Tea is the most widely consumed beverage worldwide, besides water (1). It is commonly known for its soothing effects after a long day at work, and has been witness to countless meaningful conversations, and business meetings alike; however it may also have a more important purpose in helping us lose excess weight and increase longevity. There are six main types of tea; black, green, white, yellow, oolong and dark teas, but which type is actually the ‘healthiest’?
All tea other than herbal tea is made from the leaves of Camellia sinensis. Tea contains polyphenols such as flavanols, which have found to have antioxidant, anti-inflammatory, anticancer, anti-obesity and cardiovascular-protective properties (2).
The most commonly consumed tea in the western world is black tea, and has many varieties such as English Breakfast, Earl Grey and Darjeeling to name a few. Black tea has gone through a fermentation process, while green tea, yellow tea and white tea are less processed and contain the highest amount of antioxidants.
Black tea contains theaflavins, which are responsible for anti-inflammatory, anticancer and hepato-protective effects (2). It has been found that black tea can also help in diabetic patients to regulate insulin levels (3).
Green tea is the most highly consumed tea in eastern countries such as Japan, which has the longest life expectancy in the world. It is associated with more health benefits than black tea owing to it being less processed.
Obesity continues to increase significantly in developed countries, and is associated with heart disease, stroke and diabetes, the leading causes of death worldwide (WHO 2020), therefore effective weight loss strategies are crucial. It is claimed that green tea can aid weight loss and weight maintenance as the polyphenolic compounds of green tea such as epigallocatechin have anti-obesity properties owing to the increase in thermogenesis and fat oxidation (4).
However after dieting, weight regain is a common battle. A study found that subjects who had lost weight had significantly less weight regain when taking green tea supplements than the group not consuming green tea (4), therefore green tea could be a good addition to your diet if you are looking to lose weight or maintain weight loss.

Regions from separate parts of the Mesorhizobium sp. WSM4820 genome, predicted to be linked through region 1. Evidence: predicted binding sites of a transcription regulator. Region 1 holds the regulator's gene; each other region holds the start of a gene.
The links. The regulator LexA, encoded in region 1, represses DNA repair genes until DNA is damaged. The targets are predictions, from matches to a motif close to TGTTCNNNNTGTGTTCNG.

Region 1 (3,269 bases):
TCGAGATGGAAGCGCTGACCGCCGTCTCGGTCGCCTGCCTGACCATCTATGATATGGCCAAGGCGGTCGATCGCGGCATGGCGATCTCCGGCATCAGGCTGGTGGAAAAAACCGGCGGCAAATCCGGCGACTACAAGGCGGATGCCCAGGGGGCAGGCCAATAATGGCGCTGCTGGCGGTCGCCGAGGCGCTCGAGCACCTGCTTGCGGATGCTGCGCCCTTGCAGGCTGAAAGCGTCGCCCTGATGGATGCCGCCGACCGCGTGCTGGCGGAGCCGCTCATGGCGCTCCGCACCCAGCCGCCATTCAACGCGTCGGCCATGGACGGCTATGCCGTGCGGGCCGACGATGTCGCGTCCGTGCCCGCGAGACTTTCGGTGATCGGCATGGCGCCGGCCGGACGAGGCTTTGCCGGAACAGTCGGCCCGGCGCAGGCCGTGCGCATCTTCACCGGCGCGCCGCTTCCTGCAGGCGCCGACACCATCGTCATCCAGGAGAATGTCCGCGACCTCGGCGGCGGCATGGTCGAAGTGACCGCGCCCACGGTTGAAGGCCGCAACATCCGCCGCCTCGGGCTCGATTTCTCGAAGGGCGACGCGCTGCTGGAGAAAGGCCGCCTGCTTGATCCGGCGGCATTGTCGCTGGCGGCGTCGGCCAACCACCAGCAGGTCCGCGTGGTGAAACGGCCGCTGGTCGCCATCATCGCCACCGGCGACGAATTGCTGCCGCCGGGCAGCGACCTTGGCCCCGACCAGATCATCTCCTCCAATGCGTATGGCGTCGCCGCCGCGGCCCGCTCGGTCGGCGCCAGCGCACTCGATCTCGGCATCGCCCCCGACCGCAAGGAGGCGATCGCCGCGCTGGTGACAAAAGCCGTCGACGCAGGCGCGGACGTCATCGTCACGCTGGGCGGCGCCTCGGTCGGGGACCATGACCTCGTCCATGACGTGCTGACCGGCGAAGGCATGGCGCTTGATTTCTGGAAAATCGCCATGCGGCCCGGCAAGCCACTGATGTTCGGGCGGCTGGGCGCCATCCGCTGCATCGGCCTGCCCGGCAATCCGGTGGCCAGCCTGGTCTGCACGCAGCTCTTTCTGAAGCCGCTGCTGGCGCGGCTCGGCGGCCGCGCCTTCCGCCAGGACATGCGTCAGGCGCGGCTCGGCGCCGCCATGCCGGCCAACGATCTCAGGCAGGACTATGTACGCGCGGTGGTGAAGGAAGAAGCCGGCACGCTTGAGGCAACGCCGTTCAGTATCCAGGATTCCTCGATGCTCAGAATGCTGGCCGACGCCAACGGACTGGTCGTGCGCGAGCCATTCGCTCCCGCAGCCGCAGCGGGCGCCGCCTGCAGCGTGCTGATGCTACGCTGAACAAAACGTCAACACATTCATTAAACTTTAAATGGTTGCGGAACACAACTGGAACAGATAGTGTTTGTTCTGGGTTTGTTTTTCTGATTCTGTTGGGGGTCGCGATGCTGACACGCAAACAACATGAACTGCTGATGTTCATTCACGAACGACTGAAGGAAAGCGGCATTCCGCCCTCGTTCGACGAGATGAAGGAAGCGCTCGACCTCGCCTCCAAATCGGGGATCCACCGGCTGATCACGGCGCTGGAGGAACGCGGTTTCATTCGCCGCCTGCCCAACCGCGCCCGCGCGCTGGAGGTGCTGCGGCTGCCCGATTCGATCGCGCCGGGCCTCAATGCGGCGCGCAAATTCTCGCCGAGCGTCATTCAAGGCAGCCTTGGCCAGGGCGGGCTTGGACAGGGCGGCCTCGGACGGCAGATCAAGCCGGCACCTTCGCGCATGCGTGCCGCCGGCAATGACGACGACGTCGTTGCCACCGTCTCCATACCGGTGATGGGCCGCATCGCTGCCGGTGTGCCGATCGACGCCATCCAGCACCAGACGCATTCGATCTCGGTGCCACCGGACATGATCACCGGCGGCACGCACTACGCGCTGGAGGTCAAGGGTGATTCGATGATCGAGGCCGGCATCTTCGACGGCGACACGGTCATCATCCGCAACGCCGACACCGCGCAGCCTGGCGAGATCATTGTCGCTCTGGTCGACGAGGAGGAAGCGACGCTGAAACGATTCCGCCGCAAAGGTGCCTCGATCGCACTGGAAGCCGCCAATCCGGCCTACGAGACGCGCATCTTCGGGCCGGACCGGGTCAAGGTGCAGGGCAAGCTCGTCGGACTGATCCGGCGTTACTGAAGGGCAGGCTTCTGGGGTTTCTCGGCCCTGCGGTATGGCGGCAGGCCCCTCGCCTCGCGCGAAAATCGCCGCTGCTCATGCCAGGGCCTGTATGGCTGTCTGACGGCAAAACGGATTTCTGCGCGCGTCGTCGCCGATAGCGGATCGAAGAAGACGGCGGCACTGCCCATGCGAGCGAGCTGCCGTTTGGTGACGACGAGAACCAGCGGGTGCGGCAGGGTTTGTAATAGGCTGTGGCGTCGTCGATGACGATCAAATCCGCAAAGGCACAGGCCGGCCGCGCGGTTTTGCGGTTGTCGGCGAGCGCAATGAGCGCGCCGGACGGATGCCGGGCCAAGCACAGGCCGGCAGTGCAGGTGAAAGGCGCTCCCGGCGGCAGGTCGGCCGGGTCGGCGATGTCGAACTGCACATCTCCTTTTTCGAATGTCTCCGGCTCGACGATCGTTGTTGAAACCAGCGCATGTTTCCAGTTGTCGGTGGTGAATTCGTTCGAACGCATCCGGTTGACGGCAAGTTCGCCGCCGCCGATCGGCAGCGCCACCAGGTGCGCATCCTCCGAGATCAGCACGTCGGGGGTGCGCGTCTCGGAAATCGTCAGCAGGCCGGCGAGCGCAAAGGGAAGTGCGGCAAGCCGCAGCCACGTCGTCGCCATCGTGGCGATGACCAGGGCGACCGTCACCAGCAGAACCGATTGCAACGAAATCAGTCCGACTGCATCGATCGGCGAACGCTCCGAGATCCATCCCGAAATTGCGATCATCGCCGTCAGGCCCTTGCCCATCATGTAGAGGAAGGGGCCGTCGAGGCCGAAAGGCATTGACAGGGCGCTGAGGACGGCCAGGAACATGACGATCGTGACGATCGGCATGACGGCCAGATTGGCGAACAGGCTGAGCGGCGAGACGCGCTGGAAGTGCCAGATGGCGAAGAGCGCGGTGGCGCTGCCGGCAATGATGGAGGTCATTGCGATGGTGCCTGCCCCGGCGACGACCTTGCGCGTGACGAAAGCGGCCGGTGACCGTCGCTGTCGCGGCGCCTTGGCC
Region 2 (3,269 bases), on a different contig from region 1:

Matcha is a powdered form of Japanese green tea and is particularly rich in antioxidants, which account for up to 30% of its dry weight (5). The content of caffeine is also especially high in matcha, containing over double that of coffee. Matcha has also been found to contain more than double the vitamin C content than other green teas, therefore boosting immunity and contributing to healthy glowing skin through maintaining collagen levels. Additionally green tea, and particularly matcha tea could improve cognitive function and clarity of mind, as caffeine has been found to inhibit the ageing of the brain. Matcha contains the polyphenol epigallocatechin gallate, which can inhibit memory impairment and neuroinflammation, potentially preventing diseases such as Alzheimer’s (5).
Overall, all types of tea have health benefits, from black tea with its anti-diabetic properties, green tea’s fat-oxidative ability, and matcha with its neuroprotective and anti-ageing effects. Ultimately, the best tea to drink is the type you enjoy the most, however even tea, with its many health benefits should not be consumed in excess to avoid overconsumption of caffeine, and these health benefits come with consuming tea without milk and sugar. Additionally, although tea can aid weight loss, it must be consumed in combination with a healthy, balanced diet to achieve optimal results.
To find out more information about optimal weight loss techniques to achieve effective, long lasting results, and information on brain and skin health, book an appointment with Nutritionist, Ishika Sharma.
Ishika Sharma (ANutr)
Ishika Sharma is a registered associate nutritionist from London, specialising in weight loss, gut health and healthy ageing. She graduated from King's College London in Nutrition BSc, and has had clinical dietetic training in the NHS in weight loss, malnutrition, paediatrics and gut issues such as irritable bowel syndrome. She keeps up to date with nutrition research and critically appraises scientific literature to ensure all nutrition advice is current, and evidence-based.
Ishika sees patients who wish to lose weight and want a personalised approach, with regular guidance and check ins. She also gives nutrition advice for gut issues, skin problems, optimal ageing through nutrition and fatigue issues.
1. Khan N, Mukhtar H. Tea Polyphenols in Promotion of Human Health. Nutrients [Internet]. 2018 Dec 25 [cited 2021 Feb 25];11(1). Available from: https://www.ncbi.nlm.nih.gov/pmc/articles/PMC6356332/
2. Tang G-Y, Meng X, Gan R-Y, Zhao C-N, Liu Q, Feng Y-B, et al. Health Functions and Related Molecular Mechanisms of Tea Components: An Update Review. International Journal of Molecular Sciences. 2019 Jan;20(24):6196.
3. Mahmoud F, Haines D, Al‐Ozairi E, Dashti A. Effect of Black Tea Consumption on Intracellular Cytokines, Regulatory T Cells and Metabolic Biomarkers in Type 2 Diabetes Patients. Phytotherapy Research. 2016;30(3):454–62.
4. Westerterp‐Plantenga MS, Lejeune MPGM, Kovacs EMR. Body Weight Loss and Weight Maintenance in Relation to Habitual Caffeine Intake and Green Tea Supplementation. Obesity Research. 2005;13(7):1195–204.
5. Kochman J, Jakubczyk K, Antoniewicz J, Mruk H, Janda K. Health Benefits and Chemical Composition of Matcha Green Tea: A Review. Molecules. 2021 Jan;26(1):85.